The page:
Everywhere in the world, countries are following one model of lockdown to slow down the spread of novel coronavirus. How sustainable is that model, especially for a country like Nepal where people have to go out to work every day to eke out a living?
This is where multilateralism comes in. Countries, no matter how independent and how proud, this crisis reminds us we are not independent but we are interdependent. So when we are interdependent, we have to use each other’s strengths to understand who is working how and resolving the problems through which means, and pick from there.
This is where multilateralism, regionalism, regional cooperation all come in. You can see China has sent a medical team to Italy. Cuba has just sent 50 doctors to Italy as well. So we need to see our partners who can help us in what manner. And help is not just with financial aid but with ideas. We also have to realise that solutions will emerge as we move on.
The other thing that we should ask ourselves is what the other option to the model of lockdown there is. Until we have another option, let’s start with the one option that we’ve seen working everywhere. In the mean time, we come up with solutions as they emerge or as the problem evolves. But I do not think we have the luxury to wait.
Is this crisis forcing everybody, even those writing off multilateralism, to rethink about it?
The reason why multilateralism is criticised so much is it is a very soft and favourite punching bag for everyone. Any organisation in essence reflects the members it has. The United Nations is what its members are and what its members want it to be. But it is an easy punching bag because it is not easy for a country to go and punch an individual member which is richer, bigger and more powerful. But the COVID-19 crisis is reminding us about the importance of the WHO with its vast networks of collaborators of laboratories around the world, sharing information, pooling data and working 24 hours a day. If this system of multilateralism was not there you would not have the WHO. Then the question would be whose information would you trust. Of course the UN system has to reflect the modern society. But it is very big and it takes time to change. Member states have to also think about it.
In Nepal, you have the luxury of so many UN agencies that are present here. These agencies have programmes around the countries. So here you have channels and expertise spread around the country from a multilateral organisation where you are a member, where you can demand help. The UN offices are all open and all the heads of the UN agencies are in their offices.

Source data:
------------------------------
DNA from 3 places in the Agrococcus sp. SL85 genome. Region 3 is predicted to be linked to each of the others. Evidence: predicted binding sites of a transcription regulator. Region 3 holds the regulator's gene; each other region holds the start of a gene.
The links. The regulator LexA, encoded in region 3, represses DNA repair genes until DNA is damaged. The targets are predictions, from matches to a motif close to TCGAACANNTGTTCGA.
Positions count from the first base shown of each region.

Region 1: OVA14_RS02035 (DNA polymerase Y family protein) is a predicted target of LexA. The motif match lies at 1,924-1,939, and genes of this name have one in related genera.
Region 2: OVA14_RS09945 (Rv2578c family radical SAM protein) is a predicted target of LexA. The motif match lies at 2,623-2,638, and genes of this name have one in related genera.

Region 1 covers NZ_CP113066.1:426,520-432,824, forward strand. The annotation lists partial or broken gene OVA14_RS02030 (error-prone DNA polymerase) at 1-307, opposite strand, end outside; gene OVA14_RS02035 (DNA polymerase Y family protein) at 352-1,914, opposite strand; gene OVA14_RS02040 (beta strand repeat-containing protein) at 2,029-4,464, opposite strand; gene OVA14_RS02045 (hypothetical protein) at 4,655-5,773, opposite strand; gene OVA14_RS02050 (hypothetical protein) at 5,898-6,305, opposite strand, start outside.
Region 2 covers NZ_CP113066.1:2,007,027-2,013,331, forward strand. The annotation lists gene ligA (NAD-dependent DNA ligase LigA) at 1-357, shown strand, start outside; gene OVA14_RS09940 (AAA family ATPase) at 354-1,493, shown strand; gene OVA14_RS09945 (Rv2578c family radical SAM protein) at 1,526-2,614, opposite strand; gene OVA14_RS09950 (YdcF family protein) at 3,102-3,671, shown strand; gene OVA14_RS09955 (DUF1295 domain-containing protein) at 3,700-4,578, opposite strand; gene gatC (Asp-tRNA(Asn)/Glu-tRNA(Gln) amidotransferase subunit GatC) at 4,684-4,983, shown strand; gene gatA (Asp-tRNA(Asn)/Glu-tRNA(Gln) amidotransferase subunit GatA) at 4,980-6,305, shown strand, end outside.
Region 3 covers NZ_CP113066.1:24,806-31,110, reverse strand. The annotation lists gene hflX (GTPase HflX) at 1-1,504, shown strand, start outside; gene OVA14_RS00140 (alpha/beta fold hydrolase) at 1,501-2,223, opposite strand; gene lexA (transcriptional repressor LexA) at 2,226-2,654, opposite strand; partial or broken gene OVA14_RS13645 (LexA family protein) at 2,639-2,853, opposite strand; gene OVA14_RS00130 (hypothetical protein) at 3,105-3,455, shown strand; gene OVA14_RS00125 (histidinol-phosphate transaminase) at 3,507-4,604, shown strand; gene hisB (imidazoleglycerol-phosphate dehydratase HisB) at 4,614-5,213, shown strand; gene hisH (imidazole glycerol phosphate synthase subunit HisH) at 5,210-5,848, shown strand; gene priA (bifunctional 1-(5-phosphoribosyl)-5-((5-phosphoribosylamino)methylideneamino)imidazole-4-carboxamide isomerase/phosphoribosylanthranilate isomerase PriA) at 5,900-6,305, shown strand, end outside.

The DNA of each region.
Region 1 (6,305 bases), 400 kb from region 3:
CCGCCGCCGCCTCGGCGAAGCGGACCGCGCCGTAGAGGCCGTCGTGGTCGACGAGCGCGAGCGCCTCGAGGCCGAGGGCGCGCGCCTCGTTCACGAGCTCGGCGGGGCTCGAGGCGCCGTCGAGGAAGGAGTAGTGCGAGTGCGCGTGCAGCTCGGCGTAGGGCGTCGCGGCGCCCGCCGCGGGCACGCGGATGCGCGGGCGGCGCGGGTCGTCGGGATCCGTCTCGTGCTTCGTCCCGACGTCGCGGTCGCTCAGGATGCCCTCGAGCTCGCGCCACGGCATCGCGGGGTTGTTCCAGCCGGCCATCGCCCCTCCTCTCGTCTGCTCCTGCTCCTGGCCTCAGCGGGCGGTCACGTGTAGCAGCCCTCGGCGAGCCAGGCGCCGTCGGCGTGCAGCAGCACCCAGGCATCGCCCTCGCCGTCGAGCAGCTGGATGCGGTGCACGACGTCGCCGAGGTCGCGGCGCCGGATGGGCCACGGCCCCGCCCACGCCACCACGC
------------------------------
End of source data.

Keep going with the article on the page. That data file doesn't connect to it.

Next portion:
How do you think this crisis is going to end as people paint a gloomy picture?
This whole experience is actually posing questions on how we function as a society and in terms of governance. So people and governments have a choice — are they going to make decisions on the basis of scientific evidence or not. The second choice is are we going to support the public health sector or not. You can see the delay in the response to COVID-19 in the US is being attributed by many to reduced funding of public health sector in the last few years.
In terms of the gloomy picture, the science tells us virus evolves. The whole idea of the lockdown is to delay the process of how the virus moves from one person to another. Until we manage to keep postponing this, hopefully, a number of parameters will change such as heat and humidity and hopefully infections go down. So I think the evolution would gradually become that of flu. It might re-emerge in November or December when seasonal flu come in, but most scientist feel the virus would have evolved or mutated by then. But I think in a crisis situation like this we do not have the luxury of long-term scenario planning. We need to start step by step based on the experience that is evident around us. China has managed to bring it under control, South Korea is doing quite well, and Taiwan and Singapore have done quite well.
If you look at countries that have done well, they have been very strong in two things — crisis communication and managing their supply chains. I think many of these countries have outstanding relations with Nepal. I think the way forward is to seek their expertise and seek their support. Nepal is a full-fledged member of the United Nations. There’s immense recognition of Nepal’s contribution to the peacekeeping forces. Nepal has helped the world. Now Nepal needs help, I think the world will stand to support Nepal.
A version of this article appears in print on March 24, 2020 of The Himalayan Times.